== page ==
I spend a lot of time thinking about the future, what it will look like, and what I will look like in that future. More specifically, I now spend a lot of time thinking about the market in which I play, why and how I want to play in that market, and how that will give me a sustainable competitive advantage over the long-term. Having a competitive advantage simply means customers have a higher willingness to pay for my product or services versus the competition. Apple versus Samsung. Fatburger vs ‘the clown’ or ‘the king’. Nike versus Reebok. The list goes on.
It’s my honest belief that the only sustainable competitive edge any company has is the speed at which it innovates. It’s imperative to surround yourself by curious people who feel the same way. I am now working hard on doing this.
Tell us about Fatburger, the Hollywood famous burger chain that you brought from the States which is quite a sensation now in Singapore.
The trends are clear. People don’t want to put garbage into their bodies. They are becoming more discerning. They want fresh food. They want food cooked the way they like it. Over time, I see fast-food restaurants giving way to fast-casual restaurants. Unlike fast food, fast casual uses fresh ingredients and the food is cooked to order.
I also believe customers care about the experience. They want to eat at restaurants that are trendy and have a lively ambience.
Finally, the halal market is booming. 30% of all children born today are Muslim. There are over 1 billion halal consumers in the world. It’s a US$2 trillion market. 60% of all Muslims live in Southeast Asia. Whole Foods says halal is their fastest growing food category.
These are the strategic decisions we have made for Deelish Brands: 100% halal. Trendy fast-casual brands. Not yet in Southeast Asia.
Fatburger fits perfectly with our strategy. So it’s not only a combination of brand but strategy. We expect to bring more brands to Singapore with the same success.
Which one, in your opinion is more important when it comes to your businesses; marketing or branding, and why?
Branding, simply put, is a point of view. It answers the questions: what do you stand for and why do you do the things that you do. Marketing is all about getting that message out to the world. There’s no sense in marketing a point of view that’s not relevant, or that nobody cares about it.
Most new companies today spend a tremendous amount of time marketing a brand with no point of view. They are then surprised when the brand fails. It’s not about throwing money at the brand, it’s about having a brand that people understand and can get behind.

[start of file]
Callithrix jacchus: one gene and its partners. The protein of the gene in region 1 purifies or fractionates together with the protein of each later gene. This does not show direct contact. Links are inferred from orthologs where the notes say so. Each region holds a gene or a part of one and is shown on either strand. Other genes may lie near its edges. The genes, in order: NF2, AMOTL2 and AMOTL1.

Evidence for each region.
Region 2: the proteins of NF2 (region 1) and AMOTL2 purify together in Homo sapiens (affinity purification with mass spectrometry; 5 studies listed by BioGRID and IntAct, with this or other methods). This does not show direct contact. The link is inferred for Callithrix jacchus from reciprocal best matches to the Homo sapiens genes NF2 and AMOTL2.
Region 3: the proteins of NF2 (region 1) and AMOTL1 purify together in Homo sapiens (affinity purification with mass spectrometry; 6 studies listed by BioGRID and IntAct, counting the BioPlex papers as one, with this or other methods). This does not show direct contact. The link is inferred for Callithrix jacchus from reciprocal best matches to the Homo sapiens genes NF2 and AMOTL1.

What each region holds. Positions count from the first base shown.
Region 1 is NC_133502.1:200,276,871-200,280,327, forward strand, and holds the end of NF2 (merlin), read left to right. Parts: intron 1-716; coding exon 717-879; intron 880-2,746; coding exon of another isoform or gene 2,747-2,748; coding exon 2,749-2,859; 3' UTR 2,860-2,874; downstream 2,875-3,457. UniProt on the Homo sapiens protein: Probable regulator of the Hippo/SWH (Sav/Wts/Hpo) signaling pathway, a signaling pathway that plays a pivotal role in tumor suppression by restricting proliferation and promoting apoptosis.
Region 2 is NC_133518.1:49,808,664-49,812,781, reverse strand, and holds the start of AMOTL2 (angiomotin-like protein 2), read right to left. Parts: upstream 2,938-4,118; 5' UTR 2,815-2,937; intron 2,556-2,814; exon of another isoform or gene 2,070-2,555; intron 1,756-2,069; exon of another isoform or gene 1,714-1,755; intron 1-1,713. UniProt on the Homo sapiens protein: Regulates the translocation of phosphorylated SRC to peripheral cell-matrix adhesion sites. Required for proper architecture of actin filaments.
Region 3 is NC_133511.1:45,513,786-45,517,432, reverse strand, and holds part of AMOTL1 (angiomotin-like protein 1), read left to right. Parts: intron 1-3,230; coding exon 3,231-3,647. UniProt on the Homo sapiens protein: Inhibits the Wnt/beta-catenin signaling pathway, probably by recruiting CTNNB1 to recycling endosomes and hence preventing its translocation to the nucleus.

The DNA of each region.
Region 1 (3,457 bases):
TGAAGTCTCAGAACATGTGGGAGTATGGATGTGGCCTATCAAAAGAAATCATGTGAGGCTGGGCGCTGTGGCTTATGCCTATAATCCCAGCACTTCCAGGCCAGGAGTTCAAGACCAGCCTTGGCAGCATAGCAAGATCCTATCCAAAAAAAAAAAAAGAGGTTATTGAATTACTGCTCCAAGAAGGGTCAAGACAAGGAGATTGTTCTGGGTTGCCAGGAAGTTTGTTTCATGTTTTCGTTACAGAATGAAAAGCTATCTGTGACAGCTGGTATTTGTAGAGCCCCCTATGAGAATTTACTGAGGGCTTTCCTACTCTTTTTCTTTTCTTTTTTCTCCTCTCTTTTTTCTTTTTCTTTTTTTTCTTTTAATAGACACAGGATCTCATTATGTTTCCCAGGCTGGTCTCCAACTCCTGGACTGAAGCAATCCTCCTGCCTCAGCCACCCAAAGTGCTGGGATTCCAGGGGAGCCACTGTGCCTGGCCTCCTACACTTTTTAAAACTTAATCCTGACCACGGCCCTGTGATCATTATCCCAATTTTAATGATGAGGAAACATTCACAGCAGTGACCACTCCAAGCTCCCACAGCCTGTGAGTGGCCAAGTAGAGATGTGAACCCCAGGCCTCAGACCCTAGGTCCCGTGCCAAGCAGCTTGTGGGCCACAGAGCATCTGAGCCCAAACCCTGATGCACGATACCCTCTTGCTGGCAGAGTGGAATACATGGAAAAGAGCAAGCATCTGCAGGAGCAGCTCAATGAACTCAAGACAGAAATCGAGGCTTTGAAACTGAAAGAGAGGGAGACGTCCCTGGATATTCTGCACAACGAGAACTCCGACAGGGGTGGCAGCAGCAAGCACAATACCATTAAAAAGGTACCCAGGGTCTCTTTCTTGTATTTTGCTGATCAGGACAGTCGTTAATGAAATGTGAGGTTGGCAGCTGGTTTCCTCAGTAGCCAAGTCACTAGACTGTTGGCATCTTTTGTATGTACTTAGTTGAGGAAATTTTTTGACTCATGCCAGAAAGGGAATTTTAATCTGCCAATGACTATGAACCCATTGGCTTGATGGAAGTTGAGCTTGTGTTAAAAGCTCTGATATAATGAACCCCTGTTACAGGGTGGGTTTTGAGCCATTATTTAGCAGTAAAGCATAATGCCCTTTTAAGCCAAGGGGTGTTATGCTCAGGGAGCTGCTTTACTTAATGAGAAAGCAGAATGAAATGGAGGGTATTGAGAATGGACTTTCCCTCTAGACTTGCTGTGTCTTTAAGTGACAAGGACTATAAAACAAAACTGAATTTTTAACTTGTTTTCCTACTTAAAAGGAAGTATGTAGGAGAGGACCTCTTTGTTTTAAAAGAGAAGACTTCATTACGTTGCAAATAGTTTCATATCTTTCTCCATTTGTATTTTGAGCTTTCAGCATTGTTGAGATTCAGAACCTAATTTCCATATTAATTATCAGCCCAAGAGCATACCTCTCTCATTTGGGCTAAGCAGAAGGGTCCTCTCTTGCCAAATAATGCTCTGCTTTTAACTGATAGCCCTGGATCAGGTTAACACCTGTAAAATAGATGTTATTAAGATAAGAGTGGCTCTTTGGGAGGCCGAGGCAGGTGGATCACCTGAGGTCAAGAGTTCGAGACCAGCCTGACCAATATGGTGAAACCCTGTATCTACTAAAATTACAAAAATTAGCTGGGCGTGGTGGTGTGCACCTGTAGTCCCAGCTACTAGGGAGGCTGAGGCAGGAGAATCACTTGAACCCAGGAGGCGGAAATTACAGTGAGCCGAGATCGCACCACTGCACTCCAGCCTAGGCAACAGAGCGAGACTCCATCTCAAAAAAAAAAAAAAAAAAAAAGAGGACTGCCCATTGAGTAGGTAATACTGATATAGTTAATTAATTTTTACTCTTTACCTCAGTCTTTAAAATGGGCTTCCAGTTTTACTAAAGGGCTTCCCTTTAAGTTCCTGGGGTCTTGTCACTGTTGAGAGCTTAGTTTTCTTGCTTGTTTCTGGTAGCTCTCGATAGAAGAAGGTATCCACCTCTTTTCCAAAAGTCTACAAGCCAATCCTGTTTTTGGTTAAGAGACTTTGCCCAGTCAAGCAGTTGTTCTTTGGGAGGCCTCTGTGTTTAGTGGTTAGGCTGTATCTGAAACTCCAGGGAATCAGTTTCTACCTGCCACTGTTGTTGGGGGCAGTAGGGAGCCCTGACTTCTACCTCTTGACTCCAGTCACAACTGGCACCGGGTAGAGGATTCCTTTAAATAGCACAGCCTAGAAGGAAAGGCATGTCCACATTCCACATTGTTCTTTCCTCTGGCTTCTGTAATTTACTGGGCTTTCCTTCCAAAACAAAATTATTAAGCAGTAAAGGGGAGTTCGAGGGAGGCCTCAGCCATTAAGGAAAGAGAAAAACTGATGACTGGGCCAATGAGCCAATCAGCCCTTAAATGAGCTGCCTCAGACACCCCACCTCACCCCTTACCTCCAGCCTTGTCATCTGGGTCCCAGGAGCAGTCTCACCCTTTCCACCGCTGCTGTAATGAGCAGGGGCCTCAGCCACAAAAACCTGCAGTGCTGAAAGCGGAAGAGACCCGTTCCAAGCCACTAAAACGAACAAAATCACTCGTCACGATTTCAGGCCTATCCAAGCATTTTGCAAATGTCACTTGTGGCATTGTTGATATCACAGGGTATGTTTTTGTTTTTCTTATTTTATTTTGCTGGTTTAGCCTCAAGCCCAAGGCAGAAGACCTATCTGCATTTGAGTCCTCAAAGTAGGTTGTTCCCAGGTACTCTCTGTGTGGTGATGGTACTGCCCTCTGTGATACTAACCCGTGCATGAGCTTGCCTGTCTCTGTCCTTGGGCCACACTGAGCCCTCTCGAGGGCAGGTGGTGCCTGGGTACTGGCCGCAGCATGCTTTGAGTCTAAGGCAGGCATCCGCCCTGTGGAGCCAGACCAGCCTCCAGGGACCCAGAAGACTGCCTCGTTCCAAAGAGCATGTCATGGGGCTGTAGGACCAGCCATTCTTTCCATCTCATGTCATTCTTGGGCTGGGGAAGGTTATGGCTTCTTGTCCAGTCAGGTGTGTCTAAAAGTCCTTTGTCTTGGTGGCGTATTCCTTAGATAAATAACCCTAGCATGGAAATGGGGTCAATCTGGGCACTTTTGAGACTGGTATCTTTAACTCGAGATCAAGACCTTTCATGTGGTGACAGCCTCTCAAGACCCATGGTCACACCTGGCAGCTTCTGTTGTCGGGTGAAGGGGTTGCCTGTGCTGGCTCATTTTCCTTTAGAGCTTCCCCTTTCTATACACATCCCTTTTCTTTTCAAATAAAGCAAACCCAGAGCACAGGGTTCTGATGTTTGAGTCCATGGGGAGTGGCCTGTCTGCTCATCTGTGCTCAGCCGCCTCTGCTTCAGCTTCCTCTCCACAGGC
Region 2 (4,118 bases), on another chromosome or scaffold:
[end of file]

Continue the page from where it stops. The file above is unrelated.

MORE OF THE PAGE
What drives you to do what you do, Moe?
Passion, fun, curiosity, challenge. I am so humbled in that the more I accomplish, and the more amazing people I meet on this journey, the more I realize that I know nothing. That’s a curse for a curious person. That’s my entrepreneurial curse but I wouldn’t trade it for anything. But I’d like to think I’m balanced. I have my father to thank for that.
Do you have any role models growing up?
The most amazing man I have ever met. My father. More recently, the members of my Harvard Business School living group. They are the most amazing collection of human beings from around the world. They have sparked a new fire in me that cannot be described with words.
What are your plans going forward?
In the words of Mike Tyson, “everyone has a plan until they get punched in the face!” So, I guess my plans are to continue to have a learning mindset. To approach every situation with an open mind. To continue asking why. To do my homework so that I know the right questions to ask. I hope that I get lucky enough to make a small difference in this world and on the people I meet along the way.
Where and how can you be contacted?
Any parting words for our readers?
Every morning, when you wake up, before you reach for your phone and check your social media or your WhatsApp messages, ask yourself this question: “What do I want to accomplish today?” It will change your life.